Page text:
Reason Number Four: introducing diversity into your story is at the core of what being a writer is. Alright, I’m getting back on the soapbox. The first three reasons were almost cynical “business-y” reasons for incorporating diversity into your work. This one is from my heart and soul. Telling stories and connecting with people through those stories is my Purpose. I have to capitalize that word because, for me, my Purpose deserves at the very least the shift key. Everything I’ve ever seen and experienced has shown me a world that is sometimes fickle and painful and tragic. People you love hurt you, sometimes by accident, sometime on purpose. People you love leave you, sometimes because they want to and sometimes even when they don’t. People you love die. Life is messy and it hurts, sometimes more, sometimes less. But you get to love people. You get to know people. You get to connect and grow and learn from them and, if you’re lucky, you get to share what you’ve learned. I share what I’ve felt, what I’ve learned, with my stories. It’s not just jokes and punching and plots and dialog in my stories. It’s a line that I’m throwing out to world with every story, a line to hold onto, a line to climb, a line to pull, a line that brings me closer to you and you closer to me. The craft of writing is intensely and deeply personal and spiritual to me. I can’t heal the sick. I can’t end wars or make a Coca-Cola jingle that unites the world in a great big Don Draper mountaintop vision. I can tell stories that are funny and thrilling and sad and sweet and as honest as I can make them. So, of course I’m going to fill these stories with everyone and everything I’ve known, tall, short, gruff, chatty, male, female, gay, straight, trans, bi, Catholic, Jewish, Muslim, Mormon, Taoist, Hindu, vegetarian, Republican, smart, strong, simple or complex. I don’t even need to think about it. Every character is human. Every character is awesome. Every character is different and I want to connect with all of them and all of the people that connect with those characters. I can’t think of anything so beautiful or meaningful. I can’t think of why anyone wouldn’t want that. Now, I have my biases and my experiences and my privilege and that comes out in my work. I am who I am and I don’t get to co-opt or token-ize anyone’s life or experience. I don’t want or intend to do that. I’m going to write things that will offend some, intentionally or unintentionally, and I’m going to always try to know more and be better. That’s what writing is to me. That’s what being a writer is. So, I guess if you’re a writer and actually need an argument or reasons why you should include diverse characters in your work, I don’t understand you and, from my smug dominant place as the writer of this blog, I think you’re doing it wrong.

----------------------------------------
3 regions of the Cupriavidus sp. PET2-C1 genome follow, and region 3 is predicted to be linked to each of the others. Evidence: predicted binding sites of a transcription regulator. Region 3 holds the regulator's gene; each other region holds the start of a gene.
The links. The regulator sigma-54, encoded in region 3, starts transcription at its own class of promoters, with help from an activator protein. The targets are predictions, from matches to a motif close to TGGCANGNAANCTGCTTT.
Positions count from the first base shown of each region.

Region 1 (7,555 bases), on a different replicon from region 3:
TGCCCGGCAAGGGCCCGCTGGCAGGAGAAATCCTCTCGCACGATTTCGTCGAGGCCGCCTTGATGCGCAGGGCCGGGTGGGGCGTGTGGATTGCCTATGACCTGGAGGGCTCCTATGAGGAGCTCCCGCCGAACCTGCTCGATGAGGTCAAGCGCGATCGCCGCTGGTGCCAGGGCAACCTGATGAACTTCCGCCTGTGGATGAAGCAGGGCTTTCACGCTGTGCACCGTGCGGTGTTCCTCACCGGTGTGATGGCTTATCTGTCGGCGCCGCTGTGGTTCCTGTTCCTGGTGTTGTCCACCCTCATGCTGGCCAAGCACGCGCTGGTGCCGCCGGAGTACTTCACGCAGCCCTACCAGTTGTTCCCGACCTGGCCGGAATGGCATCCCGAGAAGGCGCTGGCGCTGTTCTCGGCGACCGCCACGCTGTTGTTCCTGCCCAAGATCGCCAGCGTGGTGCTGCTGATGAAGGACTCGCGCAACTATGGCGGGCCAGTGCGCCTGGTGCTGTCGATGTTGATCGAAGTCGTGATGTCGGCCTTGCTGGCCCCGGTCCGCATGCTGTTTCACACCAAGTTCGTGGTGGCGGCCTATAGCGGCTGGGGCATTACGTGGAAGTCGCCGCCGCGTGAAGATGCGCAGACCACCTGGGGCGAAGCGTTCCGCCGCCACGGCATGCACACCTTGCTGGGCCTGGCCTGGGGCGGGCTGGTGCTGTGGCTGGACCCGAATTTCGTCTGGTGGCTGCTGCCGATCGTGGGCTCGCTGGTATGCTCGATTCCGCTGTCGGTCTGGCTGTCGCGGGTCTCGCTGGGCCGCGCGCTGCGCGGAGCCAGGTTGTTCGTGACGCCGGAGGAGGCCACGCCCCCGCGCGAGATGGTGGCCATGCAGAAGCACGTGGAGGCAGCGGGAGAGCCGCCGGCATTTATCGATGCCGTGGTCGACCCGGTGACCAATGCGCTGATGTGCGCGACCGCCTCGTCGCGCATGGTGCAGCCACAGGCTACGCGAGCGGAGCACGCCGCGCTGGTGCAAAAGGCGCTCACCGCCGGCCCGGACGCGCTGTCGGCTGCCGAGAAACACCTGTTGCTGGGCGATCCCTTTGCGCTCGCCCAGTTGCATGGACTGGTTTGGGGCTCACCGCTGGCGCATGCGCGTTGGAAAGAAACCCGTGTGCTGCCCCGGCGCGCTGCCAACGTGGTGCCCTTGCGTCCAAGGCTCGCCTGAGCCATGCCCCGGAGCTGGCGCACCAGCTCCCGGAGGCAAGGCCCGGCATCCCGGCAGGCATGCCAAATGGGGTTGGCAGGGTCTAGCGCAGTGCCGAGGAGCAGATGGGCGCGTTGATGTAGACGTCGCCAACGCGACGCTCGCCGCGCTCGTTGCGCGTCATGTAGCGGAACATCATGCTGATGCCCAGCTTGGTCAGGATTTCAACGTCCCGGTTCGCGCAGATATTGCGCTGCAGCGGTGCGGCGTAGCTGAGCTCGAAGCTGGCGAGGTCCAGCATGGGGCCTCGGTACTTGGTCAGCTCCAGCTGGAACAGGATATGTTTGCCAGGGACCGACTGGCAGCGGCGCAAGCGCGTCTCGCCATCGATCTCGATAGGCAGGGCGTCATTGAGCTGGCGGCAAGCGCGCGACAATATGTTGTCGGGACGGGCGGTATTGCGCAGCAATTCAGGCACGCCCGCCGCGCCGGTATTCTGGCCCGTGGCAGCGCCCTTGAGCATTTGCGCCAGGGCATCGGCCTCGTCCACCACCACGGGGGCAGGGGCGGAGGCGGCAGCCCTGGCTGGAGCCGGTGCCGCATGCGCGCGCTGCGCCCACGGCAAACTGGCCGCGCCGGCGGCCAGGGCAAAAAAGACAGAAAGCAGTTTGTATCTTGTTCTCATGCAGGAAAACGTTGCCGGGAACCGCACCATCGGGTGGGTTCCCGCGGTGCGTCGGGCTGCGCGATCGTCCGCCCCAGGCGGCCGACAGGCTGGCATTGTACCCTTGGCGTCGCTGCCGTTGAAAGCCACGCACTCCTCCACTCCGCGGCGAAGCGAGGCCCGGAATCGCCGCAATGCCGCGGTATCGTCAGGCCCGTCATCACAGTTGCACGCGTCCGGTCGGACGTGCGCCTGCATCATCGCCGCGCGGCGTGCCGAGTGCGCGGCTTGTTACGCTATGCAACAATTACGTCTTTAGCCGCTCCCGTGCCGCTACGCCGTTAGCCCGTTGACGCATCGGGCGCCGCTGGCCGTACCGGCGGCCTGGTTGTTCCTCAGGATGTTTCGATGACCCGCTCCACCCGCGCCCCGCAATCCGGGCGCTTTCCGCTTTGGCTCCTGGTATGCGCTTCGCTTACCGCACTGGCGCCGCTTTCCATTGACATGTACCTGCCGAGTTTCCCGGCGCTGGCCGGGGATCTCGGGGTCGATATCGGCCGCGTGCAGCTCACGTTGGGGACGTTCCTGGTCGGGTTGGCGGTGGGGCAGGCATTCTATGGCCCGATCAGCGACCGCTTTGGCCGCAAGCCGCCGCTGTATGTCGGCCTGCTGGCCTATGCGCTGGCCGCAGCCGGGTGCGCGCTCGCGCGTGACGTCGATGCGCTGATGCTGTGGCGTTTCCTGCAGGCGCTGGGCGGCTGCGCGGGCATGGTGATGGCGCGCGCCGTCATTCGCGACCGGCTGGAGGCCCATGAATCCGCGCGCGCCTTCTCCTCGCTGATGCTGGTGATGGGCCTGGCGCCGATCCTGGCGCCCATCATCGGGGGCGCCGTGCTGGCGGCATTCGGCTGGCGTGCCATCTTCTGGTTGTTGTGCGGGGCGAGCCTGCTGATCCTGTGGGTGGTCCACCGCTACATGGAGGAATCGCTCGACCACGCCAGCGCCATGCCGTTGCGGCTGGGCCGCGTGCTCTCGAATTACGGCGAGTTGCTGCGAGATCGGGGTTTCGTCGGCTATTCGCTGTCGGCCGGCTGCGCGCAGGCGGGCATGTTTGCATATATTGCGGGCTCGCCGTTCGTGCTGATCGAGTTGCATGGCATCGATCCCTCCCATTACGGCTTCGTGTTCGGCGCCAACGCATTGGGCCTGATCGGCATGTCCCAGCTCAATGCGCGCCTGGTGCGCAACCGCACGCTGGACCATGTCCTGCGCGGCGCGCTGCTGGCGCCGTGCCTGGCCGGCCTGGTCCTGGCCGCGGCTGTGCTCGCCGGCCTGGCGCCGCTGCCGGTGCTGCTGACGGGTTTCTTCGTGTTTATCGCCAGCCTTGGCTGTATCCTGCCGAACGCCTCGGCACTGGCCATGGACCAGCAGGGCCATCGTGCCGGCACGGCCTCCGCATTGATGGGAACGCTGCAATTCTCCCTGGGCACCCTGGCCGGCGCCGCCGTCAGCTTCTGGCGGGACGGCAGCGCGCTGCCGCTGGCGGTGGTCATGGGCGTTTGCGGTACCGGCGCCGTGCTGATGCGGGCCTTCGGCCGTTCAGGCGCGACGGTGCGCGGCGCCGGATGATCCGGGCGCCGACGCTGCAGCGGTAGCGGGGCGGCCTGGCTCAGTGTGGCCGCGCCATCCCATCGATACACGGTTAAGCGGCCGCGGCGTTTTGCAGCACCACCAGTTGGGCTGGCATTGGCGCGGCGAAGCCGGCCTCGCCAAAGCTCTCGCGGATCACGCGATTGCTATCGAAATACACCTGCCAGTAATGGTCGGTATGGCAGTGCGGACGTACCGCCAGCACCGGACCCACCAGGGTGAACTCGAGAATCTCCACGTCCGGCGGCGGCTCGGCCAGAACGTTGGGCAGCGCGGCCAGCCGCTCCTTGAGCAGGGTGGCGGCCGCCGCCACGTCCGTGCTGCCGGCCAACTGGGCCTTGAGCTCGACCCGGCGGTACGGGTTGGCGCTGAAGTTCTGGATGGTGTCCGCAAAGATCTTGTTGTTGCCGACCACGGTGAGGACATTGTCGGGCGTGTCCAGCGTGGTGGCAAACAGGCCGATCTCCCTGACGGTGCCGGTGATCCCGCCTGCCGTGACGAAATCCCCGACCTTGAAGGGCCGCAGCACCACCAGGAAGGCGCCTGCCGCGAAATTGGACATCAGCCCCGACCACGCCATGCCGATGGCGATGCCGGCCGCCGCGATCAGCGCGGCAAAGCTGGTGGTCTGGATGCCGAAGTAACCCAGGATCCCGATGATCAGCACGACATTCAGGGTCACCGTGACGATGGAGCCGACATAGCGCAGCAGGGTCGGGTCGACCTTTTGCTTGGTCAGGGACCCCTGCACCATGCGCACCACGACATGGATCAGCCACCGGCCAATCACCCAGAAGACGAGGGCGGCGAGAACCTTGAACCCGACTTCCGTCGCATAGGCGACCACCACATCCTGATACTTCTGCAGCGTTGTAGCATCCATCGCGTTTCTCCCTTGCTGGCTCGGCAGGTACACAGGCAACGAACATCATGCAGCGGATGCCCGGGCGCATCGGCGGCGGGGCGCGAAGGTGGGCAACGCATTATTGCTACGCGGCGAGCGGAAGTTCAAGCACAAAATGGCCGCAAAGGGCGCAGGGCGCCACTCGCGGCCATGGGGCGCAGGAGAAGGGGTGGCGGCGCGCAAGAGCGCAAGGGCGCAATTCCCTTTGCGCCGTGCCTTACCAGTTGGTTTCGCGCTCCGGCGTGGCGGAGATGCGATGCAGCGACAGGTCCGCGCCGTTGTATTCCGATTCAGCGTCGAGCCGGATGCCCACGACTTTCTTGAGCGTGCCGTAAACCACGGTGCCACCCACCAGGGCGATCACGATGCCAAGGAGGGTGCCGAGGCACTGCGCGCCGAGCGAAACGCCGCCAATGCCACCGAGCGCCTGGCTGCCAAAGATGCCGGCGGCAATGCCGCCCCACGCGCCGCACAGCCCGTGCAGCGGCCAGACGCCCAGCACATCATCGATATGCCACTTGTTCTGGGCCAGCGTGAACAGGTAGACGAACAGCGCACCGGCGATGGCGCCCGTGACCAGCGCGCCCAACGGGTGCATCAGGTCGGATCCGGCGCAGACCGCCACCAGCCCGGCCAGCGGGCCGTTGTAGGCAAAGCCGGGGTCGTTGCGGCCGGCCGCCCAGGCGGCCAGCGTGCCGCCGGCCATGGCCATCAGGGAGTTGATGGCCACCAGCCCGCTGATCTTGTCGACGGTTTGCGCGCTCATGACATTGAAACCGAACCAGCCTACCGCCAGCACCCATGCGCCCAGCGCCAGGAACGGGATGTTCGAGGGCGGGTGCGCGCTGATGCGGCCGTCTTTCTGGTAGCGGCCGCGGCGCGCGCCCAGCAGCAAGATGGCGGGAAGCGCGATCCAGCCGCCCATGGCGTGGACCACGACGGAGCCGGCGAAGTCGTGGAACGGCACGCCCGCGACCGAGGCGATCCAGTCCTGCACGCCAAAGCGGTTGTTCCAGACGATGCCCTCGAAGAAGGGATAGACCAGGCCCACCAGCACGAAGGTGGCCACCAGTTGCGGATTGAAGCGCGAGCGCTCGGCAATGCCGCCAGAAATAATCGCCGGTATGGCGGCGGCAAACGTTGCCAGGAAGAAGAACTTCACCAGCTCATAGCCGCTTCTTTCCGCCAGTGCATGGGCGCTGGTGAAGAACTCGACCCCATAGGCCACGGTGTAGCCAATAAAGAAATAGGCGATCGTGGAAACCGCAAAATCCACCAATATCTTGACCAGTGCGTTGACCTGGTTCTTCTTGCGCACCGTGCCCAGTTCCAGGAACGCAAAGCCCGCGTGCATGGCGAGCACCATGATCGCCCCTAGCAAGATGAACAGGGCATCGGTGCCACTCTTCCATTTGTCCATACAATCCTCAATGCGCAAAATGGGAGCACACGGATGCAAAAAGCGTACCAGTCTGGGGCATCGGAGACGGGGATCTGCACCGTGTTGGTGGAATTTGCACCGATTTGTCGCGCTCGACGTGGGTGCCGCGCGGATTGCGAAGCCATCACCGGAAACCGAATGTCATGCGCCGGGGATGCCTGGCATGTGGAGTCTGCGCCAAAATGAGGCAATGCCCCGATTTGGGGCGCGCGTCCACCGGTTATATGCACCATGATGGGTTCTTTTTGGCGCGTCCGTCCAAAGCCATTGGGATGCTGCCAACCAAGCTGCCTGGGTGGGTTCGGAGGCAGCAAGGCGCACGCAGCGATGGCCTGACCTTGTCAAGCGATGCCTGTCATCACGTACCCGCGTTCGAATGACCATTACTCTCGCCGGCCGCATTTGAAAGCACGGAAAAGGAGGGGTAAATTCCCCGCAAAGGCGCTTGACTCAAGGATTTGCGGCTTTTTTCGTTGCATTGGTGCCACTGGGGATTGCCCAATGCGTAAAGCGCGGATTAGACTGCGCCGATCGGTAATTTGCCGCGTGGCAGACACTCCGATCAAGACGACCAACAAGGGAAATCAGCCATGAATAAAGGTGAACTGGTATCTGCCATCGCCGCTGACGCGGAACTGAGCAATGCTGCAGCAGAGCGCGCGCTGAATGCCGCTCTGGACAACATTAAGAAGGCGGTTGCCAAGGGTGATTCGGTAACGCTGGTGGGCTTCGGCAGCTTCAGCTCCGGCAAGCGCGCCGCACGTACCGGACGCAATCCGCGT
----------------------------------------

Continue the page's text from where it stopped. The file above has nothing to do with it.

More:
I think that’s enough to chew on for now. I have a lot more to say. I want to write about “tokens” in content, about cultural appropriation, and about how to make your work diverse without pandering. And more. A lot more. Thanks for reading. Let’s do this again soon.

 

On Writing: Off Ramps, Ice Barbarians and Jon Hamm’s Hair

A friend shared a smart blog post from TechCrunch with me over the weekend about Publishing’s Kickstarter Moment. It’s a good piece about ‘Indie authors’ with some valuable points and cogent analysis. But I couldn’t get past the first paragraph because when the piece was originally posted, it had a really embarrassing typo (typo underlined):